Pillow Thoughts

“Do not let the sun go down on your anger…” – Ephesians 4:26

Whether or not you believe in the God of the Bible, this advice can help you. 

Dr. Martin Seligman, who is officially recognized as one of the top ten psychologists of the 20th century, developed a way of doing therapy that focuses on positives, rather than on negatives. Thus, it is called “Positive Psychology”. In the course of this innovation he invented a technique that helped people with depression, apart from the use of medication. The discovery was that people with depression who deliberately put their attention on three good things that happened that day, as they are in bed, head on the pillow, achieved greater relief than people who did not use the technique.

My clients who have used that technique have reported that it worked! As a result, it seemed logical that this might help people with other problems. All undesired emotions fall into one of three categories: sad, mad, scared. Those emotions include envy, jealousy, suspicion, self-disappointment, feelings of failure, irritability, bitterness and resentment, outrage and many others. Let’s look at anxiety, for example. Since it is known that a grateful attitude is an antidote to anxiety and excessive worry, I have had clients with anxiety do the same technique, with one slight change. That is, they are to think of three things for which they are grateful. Many of these clients say that this helps them awaken with a better attitude, and continue the day with less anxiety and worry.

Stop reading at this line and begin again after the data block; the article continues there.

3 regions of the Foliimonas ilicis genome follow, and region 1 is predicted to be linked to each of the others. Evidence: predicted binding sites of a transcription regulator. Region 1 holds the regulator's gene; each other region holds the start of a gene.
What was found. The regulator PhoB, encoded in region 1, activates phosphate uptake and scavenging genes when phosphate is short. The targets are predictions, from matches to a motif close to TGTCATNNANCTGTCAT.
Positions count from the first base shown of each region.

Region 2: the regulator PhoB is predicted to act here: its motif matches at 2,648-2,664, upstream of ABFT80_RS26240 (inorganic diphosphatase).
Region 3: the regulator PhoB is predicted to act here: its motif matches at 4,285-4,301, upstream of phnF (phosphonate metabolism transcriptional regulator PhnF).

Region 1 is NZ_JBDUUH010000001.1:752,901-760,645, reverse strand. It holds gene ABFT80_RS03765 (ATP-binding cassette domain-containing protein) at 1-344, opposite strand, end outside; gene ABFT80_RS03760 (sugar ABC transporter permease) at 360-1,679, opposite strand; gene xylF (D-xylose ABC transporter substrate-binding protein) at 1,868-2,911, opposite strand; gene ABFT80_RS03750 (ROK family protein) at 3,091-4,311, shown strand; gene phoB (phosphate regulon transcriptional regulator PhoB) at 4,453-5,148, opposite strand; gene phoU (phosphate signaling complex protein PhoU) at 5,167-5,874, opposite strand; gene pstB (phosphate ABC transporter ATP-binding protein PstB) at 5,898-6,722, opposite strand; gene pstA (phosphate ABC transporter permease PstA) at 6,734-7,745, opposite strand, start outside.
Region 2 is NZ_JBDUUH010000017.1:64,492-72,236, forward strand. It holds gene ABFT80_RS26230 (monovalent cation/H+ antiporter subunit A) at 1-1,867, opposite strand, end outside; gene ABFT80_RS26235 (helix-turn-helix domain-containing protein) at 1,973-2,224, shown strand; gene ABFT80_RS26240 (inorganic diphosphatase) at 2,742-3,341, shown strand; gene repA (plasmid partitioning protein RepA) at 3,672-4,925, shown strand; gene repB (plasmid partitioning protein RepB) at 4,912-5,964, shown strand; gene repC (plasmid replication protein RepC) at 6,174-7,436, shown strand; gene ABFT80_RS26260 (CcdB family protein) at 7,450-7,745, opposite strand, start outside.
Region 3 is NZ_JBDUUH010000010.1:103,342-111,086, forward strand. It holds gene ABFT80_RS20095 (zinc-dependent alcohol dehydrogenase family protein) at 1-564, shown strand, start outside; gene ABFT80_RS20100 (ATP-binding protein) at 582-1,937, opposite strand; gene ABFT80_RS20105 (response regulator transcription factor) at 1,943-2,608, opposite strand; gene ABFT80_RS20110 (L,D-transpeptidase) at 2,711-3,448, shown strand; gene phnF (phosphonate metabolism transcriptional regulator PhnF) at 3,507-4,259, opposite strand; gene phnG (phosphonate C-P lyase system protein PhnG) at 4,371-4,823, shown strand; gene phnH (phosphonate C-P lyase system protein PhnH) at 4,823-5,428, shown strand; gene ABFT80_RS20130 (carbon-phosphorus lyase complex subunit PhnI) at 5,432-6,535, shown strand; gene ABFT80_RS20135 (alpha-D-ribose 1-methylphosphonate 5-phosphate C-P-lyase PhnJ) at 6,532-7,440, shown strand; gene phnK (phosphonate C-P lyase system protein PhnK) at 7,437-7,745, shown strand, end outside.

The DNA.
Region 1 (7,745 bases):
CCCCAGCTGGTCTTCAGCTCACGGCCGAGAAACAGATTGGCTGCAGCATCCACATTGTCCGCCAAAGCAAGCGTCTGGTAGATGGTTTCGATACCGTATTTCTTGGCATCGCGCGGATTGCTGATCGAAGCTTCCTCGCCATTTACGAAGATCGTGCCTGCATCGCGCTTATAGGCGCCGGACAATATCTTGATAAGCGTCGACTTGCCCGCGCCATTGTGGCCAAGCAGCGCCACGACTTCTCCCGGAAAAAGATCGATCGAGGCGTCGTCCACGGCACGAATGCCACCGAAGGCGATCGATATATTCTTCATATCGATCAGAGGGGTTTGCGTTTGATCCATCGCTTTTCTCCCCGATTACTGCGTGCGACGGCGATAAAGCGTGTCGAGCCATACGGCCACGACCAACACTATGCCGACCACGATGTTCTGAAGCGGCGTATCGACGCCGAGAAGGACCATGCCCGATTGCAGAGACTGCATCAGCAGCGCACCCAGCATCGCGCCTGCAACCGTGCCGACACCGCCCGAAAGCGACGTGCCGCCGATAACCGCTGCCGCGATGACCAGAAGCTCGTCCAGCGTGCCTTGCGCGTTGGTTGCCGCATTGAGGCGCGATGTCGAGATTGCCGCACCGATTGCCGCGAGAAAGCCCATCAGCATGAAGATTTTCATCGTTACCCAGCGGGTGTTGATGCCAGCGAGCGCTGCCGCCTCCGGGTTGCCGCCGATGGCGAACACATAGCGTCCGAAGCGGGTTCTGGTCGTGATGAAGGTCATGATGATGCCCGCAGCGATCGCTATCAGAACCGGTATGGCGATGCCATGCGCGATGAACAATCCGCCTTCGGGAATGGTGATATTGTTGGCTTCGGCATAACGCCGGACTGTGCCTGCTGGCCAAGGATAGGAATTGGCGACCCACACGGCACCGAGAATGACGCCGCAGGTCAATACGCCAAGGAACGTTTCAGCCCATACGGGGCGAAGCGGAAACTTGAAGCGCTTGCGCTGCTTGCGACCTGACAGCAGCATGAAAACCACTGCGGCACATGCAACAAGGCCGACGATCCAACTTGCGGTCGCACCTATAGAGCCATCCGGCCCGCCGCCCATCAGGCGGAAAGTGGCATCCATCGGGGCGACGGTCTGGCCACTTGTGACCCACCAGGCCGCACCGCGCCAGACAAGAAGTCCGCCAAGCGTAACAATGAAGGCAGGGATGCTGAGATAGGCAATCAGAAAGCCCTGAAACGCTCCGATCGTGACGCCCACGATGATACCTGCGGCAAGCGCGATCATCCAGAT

How does this work? It may have something to do with the subconscious mind. We can wonder whether the subconscious mind is especially open to suggestion when you are preparing for sleep. And is it possible that the thoughts and emotions you feel at that time can become embedded in your subconscious mind? And if so, is it possible that those embedded thoughts and emotions will affect your waking thoughts, emotions and actions? 

You can test this for yourself. If you tend to focus on negative thoughts and/or feel unwanted emotions when you go to bed, use Dr. Seligman’s technique for one week or so. Notice how your mood and your thoughts change on the following day. It may take several nights of practice before you feel the benefits, so stick with it. 

This simple habit might be just what you need to help you rise up out of a temporary funk or to help you with chronic depression or anxiety.

If you’d like to know more about this, please feel free to ask. The contact number is 219-309-3928. I would be more than glad to be of help.

For more thoughts on this click Self-Discipline

Thanks for reading!